______________________________________(defschema HX(HX-ref-symbol)         specific HX being inspected BM(HX-geometry-number)         geometry specifier(inspection-year)         ID for inspectn yr: # for 'current 1989(design)      `horizontal` or `vertical`(support)     `complete` or `partial`(num-supports)         e.g., 3 (physical)(dist-btwn-support)         *1(num-tubes)   total number of tubes(material)    tube mater'l [select from list](resistivity) [micro-ohm-centimeter](wall-thickness)         [inches](optimal-freq)         primary frequency for 4.1 standard(age)         age of HX [years](last-cleaned)         years since cleaned, or nil(prior inspection))         year of prior inspections______________________________________ *1 (distbtwn-support (s1 s2 inch)) is the distance between supports s1 and- s2 in inches. E.g., (DISTBTWN-SUPPORT HX [1 2 23.5]); between 1 & 2 (DISTBTWN-SUPPORT HX [0 1 26.25]); between tubesht & 1

This manner of representing knowledge is not only well suited to heat exchanger measurements, but also to a great number of other measurement problems. It is suitable for any complex system composed of elements that can be hierarchically described.

With all of the schema, objects of lower order schema inherit attributes from higher ordered schema. A hierarchy of schema is created which defines each schema. For example, for a schema for a heat exchange tube, the following hierarchy of schema exists:



COMPONENTS have DAMAGE hypotheses

DAMAGE (when=sludge) has SLUDGE-STRUCTURE The capitalized words are schema which are related hierarchically as shown.

Faults in a tube are also described using a schema. Thus, the system is able to redefine faults as required by the analysis. Each fault has an attribute which indicates to DODGER whether the fault is a suspected fault (not confirmed) or an already processed fault (known fault). Each fault is modeled as a group of fault components so that multiple causally related faults may be analyzed simultaneously.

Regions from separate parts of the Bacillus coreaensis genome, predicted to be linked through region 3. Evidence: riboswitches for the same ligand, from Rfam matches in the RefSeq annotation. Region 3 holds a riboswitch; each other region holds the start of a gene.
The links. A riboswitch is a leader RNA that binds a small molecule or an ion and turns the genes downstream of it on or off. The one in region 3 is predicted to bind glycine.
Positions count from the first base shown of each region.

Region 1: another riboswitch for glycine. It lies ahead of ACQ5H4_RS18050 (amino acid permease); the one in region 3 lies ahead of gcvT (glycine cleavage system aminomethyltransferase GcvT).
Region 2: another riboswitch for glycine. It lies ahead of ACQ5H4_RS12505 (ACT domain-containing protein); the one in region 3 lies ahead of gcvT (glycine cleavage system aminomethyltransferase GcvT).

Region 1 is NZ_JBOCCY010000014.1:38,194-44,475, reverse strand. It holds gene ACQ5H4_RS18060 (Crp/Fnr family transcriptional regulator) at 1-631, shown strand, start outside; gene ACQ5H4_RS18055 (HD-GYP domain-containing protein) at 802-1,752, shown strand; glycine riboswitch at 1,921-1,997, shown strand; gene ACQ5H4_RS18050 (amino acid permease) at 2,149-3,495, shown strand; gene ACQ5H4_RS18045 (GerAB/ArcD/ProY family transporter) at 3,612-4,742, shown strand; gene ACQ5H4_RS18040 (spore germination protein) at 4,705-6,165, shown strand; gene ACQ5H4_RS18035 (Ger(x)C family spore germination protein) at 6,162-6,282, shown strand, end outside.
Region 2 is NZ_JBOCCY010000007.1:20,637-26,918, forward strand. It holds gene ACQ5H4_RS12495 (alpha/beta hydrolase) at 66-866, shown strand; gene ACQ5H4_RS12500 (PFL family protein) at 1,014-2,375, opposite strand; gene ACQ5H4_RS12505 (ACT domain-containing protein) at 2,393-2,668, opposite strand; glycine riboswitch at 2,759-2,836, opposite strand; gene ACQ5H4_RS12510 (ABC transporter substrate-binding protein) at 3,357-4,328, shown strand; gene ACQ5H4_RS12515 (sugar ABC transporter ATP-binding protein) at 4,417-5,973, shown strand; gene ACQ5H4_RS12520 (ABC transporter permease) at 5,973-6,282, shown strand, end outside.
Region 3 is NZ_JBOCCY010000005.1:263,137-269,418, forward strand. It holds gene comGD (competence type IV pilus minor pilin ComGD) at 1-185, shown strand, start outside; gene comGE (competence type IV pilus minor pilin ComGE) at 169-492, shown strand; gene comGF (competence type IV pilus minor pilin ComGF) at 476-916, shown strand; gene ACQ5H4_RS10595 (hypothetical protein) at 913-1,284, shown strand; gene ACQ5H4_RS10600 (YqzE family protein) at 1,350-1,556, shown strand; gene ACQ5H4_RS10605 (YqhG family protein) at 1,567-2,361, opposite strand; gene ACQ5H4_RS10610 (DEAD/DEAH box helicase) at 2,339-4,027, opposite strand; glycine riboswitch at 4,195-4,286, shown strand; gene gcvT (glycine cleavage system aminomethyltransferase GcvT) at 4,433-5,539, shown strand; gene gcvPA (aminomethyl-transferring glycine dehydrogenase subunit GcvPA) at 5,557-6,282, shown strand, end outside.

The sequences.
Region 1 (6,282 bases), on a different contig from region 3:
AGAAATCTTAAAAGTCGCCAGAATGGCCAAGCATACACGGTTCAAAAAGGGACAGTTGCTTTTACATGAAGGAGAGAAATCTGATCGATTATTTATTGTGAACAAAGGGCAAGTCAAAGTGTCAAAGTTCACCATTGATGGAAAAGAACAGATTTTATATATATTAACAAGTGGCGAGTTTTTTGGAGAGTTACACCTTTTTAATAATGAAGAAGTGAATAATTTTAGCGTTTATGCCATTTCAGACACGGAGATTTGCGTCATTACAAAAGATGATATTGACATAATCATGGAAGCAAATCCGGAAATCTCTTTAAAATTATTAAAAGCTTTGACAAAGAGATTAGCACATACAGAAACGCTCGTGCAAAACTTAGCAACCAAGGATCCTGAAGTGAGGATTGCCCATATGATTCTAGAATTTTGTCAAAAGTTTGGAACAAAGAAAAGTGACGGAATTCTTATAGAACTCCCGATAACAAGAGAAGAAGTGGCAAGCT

Reasoning With Uncertainty Subsystem

FIG. 19 summarizes the steps used in the reasoning with uncertainty subsystem. The objective of the reasoning with uncertainty subsystem is to transform physical measurements of the data pattern such as phase angle and amplitude into belief statements (belief intervals) for each of the possible damage diagnoses.

Analyzing eddy current signals requires the simultaneous consideration of parameters that have dissimilar units of measurement and different value in diagnosis. For example, phase angle, an important measurement parameter is measured in degrees, and amplitude, another measurement parameter is measured in volts. The method used in DODGER to transform evidence from measurements with different units of measure into a single scale that can be combined is an implementation of fuzzy set theory. The fuzzy set representation is also well equipped to represent inexact or incomplete data as is often found in eddy current analysis. For example, probe motion and the presence of multiple faults in a particular location contribute to uncertainty in the phase angle and amplitude measurements.

Phase angle and amplitude are transformed into fuzzy set representations through membership functions as shown in FIG. 19. Membership functions are mathematical functions that map a physical measurement onto a scale of [0,1]. The value of the membership function reflects the degree of belief in a particular damage hypothesis. For example, a membership function value of 0.8 for the damage hypothesis "dent" reflects a relatively high degree of belief.

There are three basic types of membership functions used by DODGER. The first type returns a degree of membership in each of the damage hypotheses based on the amplitude measurement of a single frequency. The second type returns a membership based on the phase angle of a single frequency. Finally, there are functions which return memberships based on the simultaneous behavior of phase angle and/or amplitude at several frequencies.

The evidence, when represented as a collection of fuzzy sets, is combined to yield a belief interval in each possible damage hypothesis using the Dempster-Shafer theory of evidence as shown in FIG. 19. Quantifying the uncertainty in the diagnosis, through the use of belief intervals, is a novel feature for eddy current test analysis. Dempster-Shafer allows DODGER to narrow the hypothesis set as evidence is accumulated; this models how an expert reasons. Another important advantage of this method is that belief and disbelief are accumulated independently. This representation allows ignorance (lack of knowledge) and conflict in evidence to be treated separately.